Retaining, Maximizing Talent Using Gladwell's 'Outliers'

Cory Bennett

Malcolm Gladwell’s 2008 book, Outliers, was a runaway No. 1 best-seller. His oft-mentioned "10,000-hours rule" – the idea that practicing one task for that many hours will almost guarantee success in a field – sparked frequent water cooler debates around the world. The Cambridge Research Institute saw something a more practical for them – the basis of a talent retention program for their company.

Gladwell’s explained his point – simplistically stated as "practice makes perfect" – in part by referencing a study of Canadian hockey players’ birthdays. Most had been born in the first few months of the year. In Gladwell’s opinion, their success at tryouts resulted largely from the few additional months of training compared to their Fall- and Winter-born peers.

This example struck a chord with Michael Hamm and Jeremy Booth at the Cambridge Research Institute.

"When you try to employ that in the corporate world, we didn’t want to recognize outliers [in performance] simply because they had received better training earlier in their career," Hamm said.

So the Cambridge Research Institute set about making a talent retention and incentive program that would be certain to tap into the staff’s full potential, while creating a positive work environment.

"In the corporate world, we’d like to reverse that trend and make sure that the program is offered to our true top performers and that it isn’t just some arbitrary list of people who can participate," Hamm said.

Hamm and Booth will outline this talent retention program and discuss the steps taken to implement it at this year’s 12th Annual Call Center Week in Las Vegas. Their presentation is called "Converting Principles from Fictional Stories into Action Plans for Business Implementation."

Hamm broke down the "action plan roadmap" of their talent retention program, which targets three groups.

"We wanted to touch as many associates as possible," he said. "We focus on groups within the firm such as high performers, emerging leaders, as well as long-term associates that want to contribute to Cambridge, but aren’t necessarily on the leadership path."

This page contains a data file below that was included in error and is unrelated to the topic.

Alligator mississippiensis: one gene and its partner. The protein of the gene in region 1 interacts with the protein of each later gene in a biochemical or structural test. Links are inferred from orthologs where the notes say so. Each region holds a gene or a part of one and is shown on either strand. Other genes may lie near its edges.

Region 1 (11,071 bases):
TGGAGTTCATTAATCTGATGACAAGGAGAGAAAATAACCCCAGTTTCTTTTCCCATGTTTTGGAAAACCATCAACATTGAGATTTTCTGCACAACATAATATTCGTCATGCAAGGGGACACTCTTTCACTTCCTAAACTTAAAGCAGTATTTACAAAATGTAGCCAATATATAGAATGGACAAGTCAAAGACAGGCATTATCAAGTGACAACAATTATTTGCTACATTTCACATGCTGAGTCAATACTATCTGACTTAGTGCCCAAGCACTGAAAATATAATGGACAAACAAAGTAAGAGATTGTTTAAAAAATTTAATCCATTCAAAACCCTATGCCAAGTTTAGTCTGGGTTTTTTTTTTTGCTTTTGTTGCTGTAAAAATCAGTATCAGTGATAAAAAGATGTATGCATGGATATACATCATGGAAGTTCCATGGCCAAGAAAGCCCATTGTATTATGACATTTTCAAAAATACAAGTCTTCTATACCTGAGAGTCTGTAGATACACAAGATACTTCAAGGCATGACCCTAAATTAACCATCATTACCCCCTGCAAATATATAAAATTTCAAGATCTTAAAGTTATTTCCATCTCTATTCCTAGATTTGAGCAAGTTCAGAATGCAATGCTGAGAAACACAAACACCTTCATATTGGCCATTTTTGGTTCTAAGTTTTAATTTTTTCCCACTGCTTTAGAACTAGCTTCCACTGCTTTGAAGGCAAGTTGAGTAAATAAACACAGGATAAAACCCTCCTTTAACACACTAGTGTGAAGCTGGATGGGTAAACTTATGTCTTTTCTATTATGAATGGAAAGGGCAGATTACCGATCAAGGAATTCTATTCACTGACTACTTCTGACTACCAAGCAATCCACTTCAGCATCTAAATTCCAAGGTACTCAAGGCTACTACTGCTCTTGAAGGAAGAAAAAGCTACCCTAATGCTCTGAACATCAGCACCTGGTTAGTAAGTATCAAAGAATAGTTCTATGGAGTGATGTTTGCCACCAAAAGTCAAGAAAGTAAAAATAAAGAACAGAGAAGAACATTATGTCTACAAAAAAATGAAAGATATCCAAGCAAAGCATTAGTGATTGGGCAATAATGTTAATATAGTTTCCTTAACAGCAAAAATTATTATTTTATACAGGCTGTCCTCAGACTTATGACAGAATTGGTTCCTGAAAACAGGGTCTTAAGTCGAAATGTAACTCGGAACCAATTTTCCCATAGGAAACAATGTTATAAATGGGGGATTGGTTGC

But Gladwell himself gave some further advice to the company after speaking at its national conference recently. Gladwell worried that any company-wide, invitation-only initiative might exclude someone with untapped potential – a concept explored at length in his Outliers.

"So at Cambridge, we’re trying to come up with something that makes everybody able to participate in something that will help their career," Hamm said, indicating that this was in addition to the programs that target certain groups.

To Hamm, retention also includes incentives. Cambridge stresses incentives and goals that are team-oriented (on top of individual incentives) and gives managers and vice presidents budgets to allocate to employees at their discretion.

"Associates are not always 100 percent pleased with their compensation, but when you tie it to a team goal … people feel like they are trying to strive and succeed together," Hamm said. "There’s a culture of morale and teamwork [as a result] because they’re dependent on one another. The process of defining and implementing team goals has been very successful at the firm."

But with the American economy gradually emerging from the recession, talent retention becomes even harder; the talent pool shrinks, while the likelihood of moving jobs for better pay increases. Hamm knows this issue to particularly affect the contact center industry.

"Having any sort of incentive plan, rewards and recognition program or talent retention program is going to be a key focus of any contact center that wants to stay successful," Hamm said.

Listen to the full inteview above.